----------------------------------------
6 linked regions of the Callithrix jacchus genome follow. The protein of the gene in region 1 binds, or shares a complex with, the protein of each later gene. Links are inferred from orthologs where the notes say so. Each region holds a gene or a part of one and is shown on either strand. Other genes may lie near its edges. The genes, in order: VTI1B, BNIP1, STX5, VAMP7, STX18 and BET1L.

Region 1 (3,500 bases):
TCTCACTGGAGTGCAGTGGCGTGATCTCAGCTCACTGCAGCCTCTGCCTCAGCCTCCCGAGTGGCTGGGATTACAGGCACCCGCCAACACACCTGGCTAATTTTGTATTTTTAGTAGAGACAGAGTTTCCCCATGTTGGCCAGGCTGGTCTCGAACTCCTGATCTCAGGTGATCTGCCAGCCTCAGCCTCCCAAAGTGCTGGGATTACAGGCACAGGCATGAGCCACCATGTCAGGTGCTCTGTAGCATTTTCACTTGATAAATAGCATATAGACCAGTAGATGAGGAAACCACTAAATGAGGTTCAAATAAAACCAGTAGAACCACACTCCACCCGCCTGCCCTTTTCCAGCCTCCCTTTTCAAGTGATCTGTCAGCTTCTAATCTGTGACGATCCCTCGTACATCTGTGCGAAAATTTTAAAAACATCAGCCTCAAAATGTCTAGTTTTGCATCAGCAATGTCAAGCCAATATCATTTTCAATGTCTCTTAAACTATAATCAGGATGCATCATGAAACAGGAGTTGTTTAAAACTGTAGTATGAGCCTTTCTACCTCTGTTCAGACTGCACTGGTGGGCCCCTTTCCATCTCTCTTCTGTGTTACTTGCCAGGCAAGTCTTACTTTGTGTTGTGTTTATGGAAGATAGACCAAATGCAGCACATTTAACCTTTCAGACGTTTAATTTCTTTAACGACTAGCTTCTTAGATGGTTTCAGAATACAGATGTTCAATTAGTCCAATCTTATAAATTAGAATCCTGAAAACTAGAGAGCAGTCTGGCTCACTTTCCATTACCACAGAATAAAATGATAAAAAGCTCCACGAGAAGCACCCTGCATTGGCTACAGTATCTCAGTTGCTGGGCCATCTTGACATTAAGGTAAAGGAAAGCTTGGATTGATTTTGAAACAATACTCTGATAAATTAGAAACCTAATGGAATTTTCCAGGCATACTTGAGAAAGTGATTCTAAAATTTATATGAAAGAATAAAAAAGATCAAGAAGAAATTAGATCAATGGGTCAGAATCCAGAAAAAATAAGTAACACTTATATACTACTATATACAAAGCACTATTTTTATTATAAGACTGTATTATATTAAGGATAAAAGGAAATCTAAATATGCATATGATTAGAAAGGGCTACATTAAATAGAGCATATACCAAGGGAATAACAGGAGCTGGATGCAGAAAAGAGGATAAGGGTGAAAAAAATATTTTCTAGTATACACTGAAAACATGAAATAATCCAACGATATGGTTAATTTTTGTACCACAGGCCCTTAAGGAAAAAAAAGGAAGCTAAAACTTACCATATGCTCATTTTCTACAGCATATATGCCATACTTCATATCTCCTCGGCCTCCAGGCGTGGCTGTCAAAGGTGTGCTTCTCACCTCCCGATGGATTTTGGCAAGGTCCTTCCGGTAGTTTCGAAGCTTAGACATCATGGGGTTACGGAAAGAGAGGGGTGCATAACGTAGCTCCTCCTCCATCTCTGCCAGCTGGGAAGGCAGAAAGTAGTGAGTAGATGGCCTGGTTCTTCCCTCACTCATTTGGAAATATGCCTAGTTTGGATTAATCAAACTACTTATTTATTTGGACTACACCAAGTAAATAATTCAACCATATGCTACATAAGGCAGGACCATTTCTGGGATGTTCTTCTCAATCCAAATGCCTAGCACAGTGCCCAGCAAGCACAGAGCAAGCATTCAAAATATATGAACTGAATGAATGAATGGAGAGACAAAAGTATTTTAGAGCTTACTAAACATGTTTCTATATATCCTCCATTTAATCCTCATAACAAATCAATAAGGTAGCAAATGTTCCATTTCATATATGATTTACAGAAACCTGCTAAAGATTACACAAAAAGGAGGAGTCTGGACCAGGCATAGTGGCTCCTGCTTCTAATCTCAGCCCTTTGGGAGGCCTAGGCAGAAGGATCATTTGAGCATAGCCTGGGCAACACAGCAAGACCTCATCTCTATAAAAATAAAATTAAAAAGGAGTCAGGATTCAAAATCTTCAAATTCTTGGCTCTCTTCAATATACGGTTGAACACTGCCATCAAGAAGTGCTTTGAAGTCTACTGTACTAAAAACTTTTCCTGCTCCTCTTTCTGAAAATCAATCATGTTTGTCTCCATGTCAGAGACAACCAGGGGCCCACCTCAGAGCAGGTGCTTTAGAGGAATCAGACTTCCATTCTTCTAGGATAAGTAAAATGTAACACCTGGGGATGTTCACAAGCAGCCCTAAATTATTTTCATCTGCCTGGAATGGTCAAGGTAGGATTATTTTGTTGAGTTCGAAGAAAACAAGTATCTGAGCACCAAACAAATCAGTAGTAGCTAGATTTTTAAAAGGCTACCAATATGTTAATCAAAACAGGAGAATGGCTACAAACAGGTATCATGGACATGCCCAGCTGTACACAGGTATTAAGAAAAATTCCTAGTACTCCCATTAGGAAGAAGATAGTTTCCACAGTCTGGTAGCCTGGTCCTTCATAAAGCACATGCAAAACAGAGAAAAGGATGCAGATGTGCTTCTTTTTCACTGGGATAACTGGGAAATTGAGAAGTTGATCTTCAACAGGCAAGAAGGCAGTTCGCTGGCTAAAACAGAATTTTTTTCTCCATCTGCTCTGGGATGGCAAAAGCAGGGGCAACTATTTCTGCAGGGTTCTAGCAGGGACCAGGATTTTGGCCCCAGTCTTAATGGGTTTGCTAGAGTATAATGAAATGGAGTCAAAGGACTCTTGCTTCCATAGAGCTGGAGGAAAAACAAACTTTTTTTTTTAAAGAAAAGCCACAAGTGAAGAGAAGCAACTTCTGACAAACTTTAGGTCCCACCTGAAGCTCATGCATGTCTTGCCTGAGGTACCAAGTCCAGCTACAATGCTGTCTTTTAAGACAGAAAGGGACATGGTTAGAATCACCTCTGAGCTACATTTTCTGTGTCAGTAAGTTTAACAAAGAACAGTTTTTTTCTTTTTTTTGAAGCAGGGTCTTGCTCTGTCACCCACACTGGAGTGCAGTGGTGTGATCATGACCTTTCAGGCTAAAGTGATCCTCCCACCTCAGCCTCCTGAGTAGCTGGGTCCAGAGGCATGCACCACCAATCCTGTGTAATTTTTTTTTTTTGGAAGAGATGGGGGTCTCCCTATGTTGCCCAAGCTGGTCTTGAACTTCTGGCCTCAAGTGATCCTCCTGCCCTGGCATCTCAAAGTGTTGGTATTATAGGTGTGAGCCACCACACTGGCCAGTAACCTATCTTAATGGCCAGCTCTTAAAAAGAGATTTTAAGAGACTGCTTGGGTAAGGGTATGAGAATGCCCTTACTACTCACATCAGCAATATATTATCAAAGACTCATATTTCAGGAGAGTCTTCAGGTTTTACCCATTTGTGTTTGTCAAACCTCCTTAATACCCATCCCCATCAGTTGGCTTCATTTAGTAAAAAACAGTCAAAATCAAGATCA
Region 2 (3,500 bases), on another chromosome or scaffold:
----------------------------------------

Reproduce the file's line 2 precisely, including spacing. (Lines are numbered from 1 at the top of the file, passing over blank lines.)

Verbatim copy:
Region 1 (3,500 bases):